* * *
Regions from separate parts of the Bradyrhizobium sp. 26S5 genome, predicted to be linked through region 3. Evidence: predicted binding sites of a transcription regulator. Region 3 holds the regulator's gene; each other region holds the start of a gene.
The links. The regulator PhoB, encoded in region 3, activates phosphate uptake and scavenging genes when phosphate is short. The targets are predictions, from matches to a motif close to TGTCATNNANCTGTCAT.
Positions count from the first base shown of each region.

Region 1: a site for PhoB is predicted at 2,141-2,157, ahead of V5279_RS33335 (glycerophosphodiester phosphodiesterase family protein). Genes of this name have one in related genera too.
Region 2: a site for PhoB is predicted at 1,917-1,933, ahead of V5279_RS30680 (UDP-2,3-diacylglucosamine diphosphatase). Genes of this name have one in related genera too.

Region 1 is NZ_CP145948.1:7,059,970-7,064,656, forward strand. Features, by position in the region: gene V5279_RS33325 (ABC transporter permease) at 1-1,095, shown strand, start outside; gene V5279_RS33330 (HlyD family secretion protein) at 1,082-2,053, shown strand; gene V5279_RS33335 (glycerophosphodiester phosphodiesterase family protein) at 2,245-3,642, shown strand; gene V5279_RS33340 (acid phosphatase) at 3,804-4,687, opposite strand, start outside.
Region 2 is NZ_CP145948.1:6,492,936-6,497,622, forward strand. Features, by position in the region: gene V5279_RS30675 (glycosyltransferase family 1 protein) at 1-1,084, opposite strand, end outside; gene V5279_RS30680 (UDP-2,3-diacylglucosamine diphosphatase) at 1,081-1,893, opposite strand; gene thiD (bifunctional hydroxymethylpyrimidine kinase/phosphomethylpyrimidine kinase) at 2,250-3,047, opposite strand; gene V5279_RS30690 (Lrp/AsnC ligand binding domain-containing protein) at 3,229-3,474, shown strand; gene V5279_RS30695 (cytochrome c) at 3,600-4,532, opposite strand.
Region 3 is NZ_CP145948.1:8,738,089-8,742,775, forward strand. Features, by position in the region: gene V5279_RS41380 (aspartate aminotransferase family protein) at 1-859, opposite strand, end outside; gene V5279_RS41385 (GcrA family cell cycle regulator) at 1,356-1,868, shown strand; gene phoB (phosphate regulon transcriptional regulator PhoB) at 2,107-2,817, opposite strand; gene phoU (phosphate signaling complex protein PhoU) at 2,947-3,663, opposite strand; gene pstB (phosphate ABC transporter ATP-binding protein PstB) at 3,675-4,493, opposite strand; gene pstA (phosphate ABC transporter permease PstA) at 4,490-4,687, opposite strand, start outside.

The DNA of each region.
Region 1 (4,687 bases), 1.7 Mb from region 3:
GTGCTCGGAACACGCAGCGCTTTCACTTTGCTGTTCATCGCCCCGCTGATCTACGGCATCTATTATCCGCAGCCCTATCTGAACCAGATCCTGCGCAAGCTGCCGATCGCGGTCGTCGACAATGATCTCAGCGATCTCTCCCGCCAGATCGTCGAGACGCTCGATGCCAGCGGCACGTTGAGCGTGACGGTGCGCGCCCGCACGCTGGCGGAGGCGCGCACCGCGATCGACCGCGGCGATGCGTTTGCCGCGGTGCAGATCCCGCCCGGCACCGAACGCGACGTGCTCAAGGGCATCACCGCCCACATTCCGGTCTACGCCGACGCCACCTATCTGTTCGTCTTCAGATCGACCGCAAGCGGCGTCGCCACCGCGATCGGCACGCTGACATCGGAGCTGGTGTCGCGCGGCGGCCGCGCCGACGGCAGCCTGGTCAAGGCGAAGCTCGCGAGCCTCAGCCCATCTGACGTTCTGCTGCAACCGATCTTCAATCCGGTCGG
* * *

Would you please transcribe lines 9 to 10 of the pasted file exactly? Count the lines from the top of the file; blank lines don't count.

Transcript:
The DNA of each region.
Region 1 (4,687 bases), 1.7 Mb from region 3: